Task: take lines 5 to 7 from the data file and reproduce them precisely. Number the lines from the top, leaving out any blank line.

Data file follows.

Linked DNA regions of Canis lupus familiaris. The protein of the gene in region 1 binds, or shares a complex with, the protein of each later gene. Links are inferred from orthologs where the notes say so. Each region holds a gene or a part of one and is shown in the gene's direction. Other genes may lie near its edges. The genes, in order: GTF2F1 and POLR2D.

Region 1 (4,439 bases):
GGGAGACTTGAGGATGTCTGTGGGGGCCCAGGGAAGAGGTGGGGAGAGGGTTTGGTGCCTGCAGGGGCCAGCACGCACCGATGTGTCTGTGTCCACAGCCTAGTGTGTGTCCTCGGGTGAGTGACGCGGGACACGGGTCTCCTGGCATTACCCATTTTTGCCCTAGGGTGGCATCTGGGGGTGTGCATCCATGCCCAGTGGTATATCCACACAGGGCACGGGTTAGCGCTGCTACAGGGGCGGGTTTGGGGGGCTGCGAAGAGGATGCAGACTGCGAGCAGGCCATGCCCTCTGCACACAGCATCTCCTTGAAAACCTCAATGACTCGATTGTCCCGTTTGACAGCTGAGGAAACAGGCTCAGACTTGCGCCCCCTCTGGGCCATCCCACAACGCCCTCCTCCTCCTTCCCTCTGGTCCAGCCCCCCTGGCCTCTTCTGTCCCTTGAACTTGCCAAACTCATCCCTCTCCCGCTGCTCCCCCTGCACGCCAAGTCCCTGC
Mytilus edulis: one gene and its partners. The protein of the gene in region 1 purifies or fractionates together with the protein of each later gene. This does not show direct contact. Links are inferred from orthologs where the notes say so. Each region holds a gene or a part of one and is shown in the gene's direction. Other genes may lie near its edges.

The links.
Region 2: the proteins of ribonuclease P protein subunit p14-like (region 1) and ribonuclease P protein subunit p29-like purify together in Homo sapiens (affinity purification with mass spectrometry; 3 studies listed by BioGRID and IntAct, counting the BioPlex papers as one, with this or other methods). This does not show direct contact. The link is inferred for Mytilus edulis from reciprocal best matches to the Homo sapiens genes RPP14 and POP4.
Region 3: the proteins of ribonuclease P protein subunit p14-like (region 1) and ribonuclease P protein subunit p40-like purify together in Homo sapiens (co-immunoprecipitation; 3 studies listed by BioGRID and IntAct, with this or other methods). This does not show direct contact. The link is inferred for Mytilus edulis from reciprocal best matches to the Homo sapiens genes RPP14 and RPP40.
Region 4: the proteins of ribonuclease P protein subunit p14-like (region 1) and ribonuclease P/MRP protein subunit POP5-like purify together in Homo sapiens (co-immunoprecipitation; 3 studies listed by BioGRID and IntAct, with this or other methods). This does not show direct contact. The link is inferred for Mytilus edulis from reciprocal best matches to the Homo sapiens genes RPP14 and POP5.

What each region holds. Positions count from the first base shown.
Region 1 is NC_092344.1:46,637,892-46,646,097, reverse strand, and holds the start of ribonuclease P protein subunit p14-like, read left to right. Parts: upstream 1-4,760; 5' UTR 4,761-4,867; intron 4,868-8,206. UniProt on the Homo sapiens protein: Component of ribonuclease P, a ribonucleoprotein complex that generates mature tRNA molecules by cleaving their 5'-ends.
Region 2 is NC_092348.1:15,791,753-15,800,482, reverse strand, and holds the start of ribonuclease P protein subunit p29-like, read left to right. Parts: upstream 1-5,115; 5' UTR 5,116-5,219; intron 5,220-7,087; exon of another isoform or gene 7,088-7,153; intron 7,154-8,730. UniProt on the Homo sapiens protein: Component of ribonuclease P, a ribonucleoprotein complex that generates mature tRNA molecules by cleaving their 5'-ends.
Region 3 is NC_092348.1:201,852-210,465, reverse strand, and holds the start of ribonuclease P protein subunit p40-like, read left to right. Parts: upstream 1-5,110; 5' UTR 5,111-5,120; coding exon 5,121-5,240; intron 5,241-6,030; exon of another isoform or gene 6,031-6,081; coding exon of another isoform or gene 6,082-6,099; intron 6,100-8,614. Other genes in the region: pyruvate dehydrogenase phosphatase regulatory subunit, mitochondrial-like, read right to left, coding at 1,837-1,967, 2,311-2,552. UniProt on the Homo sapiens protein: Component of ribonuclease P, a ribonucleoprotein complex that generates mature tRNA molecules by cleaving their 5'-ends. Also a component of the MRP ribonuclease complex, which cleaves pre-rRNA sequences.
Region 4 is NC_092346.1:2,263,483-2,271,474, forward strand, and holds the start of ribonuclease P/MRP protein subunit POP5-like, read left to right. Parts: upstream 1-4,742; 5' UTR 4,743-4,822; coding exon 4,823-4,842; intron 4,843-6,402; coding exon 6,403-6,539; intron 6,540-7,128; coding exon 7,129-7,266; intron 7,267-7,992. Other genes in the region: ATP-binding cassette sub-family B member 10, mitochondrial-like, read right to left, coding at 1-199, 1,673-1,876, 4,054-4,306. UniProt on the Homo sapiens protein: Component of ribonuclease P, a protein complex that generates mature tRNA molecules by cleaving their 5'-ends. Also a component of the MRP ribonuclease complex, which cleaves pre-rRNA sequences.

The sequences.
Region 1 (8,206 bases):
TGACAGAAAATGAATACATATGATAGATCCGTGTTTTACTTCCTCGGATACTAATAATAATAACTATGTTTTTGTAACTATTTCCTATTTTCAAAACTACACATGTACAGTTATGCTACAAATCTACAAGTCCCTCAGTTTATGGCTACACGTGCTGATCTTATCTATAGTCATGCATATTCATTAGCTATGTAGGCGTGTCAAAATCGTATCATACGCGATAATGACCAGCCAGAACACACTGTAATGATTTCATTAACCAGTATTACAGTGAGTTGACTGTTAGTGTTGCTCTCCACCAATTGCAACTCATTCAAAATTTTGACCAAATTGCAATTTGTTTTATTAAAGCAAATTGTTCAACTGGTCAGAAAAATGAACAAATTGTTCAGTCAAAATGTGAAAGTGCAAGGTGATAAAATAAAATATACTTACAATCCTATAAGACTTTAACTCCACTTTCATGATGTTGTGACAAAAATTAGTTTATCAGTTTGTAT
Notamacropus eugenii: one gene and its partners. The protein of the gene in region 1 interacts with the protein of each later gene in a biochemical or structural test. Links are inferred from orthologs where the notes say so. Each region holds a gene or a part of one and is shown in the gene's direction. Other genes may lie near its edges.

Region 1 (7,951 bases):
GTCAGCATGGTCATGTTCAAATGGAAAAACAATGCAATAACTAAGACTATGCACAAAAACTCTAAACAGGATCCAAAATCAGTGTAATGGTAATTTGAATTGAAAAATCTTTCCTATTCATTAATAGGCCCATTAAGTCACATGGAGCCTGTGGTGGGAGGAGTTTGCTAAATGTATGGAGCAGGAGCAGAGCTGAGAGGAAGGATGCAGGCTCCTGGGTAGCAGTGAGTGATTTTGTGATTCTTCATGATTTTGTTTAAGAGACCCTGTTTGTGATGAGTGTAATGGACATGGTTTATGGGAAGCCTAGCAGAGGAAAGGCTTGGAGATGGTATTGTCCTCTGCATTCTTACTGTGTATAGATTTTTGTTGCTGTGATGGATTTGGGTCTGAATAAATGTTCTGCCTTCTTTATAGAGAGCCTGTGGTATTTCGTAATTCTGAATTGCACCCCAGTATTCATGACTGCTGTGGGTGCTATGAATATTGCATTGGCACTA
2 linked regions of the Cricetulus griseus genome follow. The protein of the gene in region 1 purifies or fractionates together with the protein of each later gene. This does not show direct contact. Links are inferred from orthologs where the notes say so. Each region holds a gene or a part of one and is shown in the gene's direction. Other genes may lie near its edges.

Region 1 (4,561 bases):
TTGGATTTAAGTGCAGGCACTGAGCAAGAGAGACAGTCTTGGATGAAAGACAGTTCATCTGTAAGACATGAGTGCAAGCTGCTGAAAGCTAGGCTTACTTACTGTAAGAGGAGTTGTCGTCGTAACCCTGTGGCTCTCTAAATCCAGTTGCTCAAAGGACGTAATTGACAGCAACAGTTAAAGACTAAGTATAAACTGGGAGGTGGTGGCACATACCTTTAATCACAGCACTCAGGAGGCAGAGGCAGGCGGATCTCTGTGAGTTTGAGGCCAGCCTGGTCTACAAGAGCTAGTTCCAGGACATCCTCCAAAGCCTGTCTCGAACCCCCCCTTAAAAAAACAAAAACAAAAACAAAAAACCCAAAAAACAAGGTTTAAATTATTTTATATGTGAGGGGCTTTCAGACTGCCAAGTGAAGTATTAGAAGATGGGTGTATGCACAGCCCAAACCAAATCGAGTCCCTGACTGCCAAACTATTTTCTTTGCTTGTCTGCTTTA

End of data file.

The links.
Region 2: the proteins of ribonuclease P protein subunit p14-like (region 1) and ribonuclease P protein subunit p29-like purify together in Homo sapiens (affinity purification with mass spectrometry; 3 studies listed by BioGRID and IntAct, counting the BioPlex papers as one, with this or other methods). This does not show direct contact. The link is inferred for Mytilus edulis from reciprocal best matches to the Homo sapiens genes RPP14 and POP4.
Region 3: the proteins of ribonuclease P protein subunit p14-like (region 1) and ribonuclease P protein subunit p40-like purify together in Homo sapiens (co-immunoprecipitation; 3 studies listed by BioGRID and IntAct, with this or other methods). This does not show direct contact. The link is inferred for Mytilus edulis from reciprocal best matches to the Homo sapiens genes RPP14 and RPP40.